The bedroom shown at the right was designed as part of a master suite addition. It has an open floor plan between the bedroom and the bathroom, with a partial wall that creates a sense of boundary. The openness of the space allows sunlight to permeate far into the bedroom space, which gently illuminates the space in the morning. By afternoon, the space is so bright, no additional illumination is required. The white walls, ceiling and floor tile provide a sense of calm, spaciousness, and airiness. The wood bed and headboard/partition ground the space for a restful sleep.
And for tonight’s kitchen performance… A good strategy for healthy, community eating is to create a sense of theater related to cooking. This can be achieved through designing in accessible counter-tops and seating, allowing for both spectating and participating (like the breakfast bar with stools shown to the right). To further support communal eating, (and the social interactions that result) the dining area should be adjacent to the kitchen, making an easy transition from preparation to eating enjoyment. (Read how LEAP used Ikea cabinets to get this look)
Conversely, the TV area should further from the kitchen, limiting the temptation to mentally check-out and simply down your food, while watching reruns of Seinfeld.
Hopefully we do not need to go over the merits of good personal hygiene here, well, unless you have a teen that refuses to shower. Bathing and the family or master bath have so many functions. When washing, the surroundings should not only enable you to get clean, but to also mentally wash away the day. You should be able to both literally and figuratively cleanse yourself. Bathrooms should generally feel serene, have clean lines, streamline fixtures, which should be easy to keep clean, along with the proper amount of storage. The master bath shown to the left creates an ultra calming atmosphere, with its white and soft gray pallet, along with contemplative views of nature. (BTW, this addition won a design award).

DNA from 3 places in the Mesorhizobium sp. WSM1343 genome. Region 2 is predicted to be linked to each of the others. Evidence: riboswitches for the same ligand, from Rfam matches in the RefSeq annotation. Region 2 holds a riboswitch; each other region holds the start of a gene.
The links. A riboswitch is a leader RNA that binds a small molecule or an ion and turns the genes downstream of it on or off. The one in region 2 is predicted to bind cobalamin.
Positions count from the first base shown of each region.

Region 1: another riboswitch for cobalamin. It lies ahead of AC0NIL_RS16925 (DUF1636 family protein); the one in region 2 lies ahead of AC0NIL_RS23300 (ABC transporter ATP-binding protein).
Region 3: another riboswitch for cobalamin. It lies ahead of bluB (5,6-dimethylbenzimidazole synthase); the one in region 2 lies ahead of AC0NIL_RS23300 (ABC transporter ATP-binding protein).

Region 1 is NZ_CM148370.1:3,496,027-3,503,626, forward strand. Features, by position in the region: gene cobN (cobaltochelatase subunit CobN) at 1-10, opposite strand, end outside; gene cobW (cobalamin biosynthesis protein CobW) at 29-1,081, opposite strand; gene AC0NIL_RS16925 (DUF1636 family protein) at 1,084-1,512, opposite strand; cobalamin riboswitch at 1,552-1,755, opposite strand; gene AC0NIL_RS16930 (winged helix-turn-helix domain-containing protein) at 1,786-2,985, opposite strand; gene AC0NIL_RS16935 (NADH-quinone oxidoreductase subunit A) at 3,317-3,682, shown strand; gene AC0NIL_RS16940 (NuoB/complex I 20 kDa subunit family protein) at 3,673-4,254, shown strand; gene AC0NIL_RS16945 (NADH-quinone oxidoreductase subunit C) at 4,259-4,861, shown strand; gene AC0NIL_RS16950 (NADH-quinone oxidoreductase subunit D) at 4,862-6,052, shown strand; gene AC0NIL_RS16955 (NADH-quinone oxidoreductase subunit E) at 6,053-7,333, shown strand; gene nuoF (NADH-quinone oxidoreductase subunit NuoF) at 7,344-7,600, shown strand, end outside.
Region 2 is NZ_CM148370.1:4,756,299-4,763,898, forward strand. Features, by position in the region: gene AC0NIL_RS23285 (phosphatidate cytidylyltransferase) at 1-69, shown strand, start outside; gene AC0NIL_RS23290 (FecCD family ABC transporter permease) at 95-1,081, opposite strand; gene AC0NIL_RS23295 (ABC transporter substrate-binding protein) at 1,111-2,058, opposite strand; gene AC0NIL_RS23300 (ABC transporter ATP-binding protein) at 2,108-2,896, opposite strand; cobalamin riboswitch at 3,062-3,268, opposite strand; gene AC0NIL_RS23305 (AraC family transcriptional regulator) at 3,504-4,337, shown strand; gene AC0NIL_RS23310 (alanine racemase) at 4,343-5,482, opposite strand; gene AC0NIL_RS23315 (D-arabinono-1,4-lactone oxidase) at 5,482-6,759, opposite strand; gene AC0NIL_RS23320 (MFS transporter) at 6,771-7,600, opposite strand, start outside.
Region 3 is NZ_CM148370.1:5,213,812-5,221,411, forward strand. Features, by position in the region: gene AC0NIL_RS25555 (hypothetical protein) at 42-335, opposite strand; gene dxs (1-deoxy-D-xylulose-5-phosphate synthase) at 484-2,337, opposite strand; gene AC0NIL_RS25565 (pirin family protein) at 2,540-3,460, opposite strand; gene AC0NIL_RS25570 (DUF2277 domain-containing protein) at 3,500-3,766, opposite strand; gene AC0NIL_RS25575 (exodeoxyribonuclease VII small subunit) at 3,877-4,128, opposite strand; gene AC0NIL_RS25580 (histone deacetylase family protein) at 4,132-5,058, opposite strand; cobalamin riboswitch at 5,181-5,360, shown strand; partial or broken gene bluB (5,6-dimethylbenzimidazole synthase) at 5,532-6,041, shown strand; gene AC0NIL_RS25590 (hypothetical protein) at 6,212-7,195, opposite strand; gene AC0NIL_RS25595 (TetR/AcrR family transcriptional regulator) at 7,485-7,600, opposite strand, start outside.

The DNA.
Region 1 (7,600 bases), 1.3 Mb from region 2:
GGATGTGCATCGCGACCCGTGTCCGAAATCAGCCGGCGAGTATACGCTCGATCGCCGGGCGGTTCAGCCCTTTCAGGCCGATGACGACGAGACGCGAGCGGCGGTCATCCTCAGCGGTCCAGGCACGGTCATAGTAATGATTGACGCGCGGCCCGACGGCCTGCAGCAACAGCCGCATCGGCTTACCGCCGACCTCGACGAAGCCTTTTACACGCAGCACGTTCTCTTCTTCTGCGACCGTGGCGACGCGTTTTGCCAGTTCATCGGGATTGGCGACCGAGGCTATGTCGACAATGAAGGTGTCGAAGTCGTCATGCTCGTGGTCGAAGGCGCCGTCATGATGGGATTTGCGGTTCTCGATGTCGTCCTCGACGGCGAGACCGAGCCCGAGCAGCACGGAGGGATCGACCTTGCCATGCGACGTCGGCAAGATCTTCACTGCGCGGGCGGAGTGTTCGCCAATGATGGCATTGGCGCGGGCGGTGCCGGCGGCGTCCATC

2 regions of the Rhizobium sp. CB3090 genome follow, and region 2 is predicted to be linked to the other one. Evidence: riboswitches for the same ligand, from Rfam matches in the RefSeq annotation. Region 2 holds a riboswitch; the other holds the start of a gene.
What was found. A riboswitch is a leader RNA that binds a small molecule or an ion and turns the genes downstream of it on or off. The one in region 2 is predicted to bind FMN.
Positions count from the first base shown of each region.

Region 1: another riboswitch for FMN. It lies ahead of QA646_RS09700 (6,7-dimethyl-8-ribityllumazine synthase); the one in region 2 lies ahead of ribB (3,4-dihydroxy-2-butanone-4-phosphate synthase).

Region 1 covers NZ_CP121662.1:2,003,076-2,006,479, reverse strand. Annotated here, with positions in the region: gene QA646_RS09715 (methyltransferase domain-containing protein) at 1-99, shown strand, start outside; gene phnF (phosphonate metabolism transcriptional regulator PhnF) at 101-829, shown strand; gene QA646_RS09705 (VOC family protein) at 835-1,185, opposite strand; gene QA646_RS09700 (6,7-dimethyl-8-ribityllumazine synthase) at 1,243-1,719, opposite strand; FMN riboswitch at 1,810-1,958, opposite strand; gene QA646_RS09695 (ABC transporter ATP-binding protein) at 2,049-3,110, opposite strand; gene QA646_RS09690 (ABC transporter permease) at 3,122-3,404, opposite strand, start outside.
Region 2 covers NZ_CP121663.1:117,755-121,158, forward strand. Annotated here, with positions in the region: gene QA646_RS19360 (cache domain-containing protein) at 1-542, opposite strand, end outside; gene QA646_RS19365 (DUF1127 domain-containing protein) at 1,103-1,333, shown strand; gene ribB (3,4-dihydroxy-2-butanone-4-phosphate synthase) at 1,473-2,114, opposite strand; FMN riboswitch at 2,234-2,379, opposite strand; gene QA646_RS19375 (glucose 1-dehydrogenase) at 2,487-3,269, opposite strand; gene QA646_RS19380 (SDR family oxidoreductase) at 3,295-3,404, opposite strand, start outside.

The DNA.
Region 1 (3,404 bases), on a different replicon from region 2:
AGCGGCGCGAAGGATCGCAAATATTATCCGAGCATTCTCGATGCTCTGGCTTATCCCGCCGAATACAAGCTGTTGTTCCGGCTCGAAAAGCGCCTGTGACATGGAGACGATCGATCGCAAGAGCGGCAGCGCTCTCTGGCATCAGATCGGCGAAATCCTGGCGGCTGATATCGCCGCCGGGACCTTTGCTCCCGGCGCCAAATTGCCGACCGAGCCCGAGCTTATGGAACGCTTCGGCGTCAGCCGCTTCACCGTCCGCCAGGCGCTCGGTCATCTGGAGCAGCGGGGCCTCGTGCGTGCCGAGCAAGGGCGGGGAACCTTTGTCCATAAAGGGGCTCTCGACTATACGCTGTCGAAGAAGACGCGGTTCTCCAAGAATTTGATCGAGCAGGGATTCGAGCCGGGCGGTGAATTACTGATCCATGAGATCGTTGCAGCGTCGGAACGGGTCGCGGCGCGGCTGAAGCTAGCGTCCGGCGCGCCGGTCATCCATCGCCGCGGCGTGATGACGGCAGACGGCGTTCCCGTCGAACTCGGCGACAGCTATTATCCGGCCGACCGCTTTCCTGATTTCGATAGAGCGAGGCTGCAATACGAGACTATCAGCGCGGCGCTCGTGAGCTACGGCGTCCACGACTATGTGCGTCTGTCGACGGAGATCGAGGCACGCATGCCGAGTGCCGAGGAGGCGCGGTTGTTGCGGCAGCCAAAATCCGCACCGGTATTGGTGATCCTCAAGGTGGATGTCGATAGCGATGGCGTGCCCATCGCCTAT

A thermal design strategy encompasses not only room temperature, but also radiant conditions, air movement, and thermal conduction of materials. We’re talking about things like sunlight, natural ventilation, and the feel of materials. Materials such as wood feel warm to the touch, while stone is cooling.
These various characteristics can be mixed and matched to create the mood for different rooms. A reading nook could comfortably warm, with ample sunlight and plenty of wood and fabric surfaces to create a cozy retreat. You may want your office to feel more stimulating—cooler both temperature and material-wise, minimal clean lines, with a good view outdoors for inspiration.
Sound is another important consideration. As with thermal design, different materials have different acoustic properties, which can be tailors to fit the space. Within the home there are places where acoustic privacy is welcome, and spaces where room-to-room conversation is desired.
The great room shown on the right was designed with a mixture of materials (wood floors and beams, stone fireplace, metal staircase and rails) to be a stimulating, yet balanced space. The high ceiling creates an air of magnificence, while the natural materials (wood and stone) provide a grounding effect.
Are you considering an addition or building a new home? Leverage LEAP’s design expertise to make the most of your new happy and healthy home.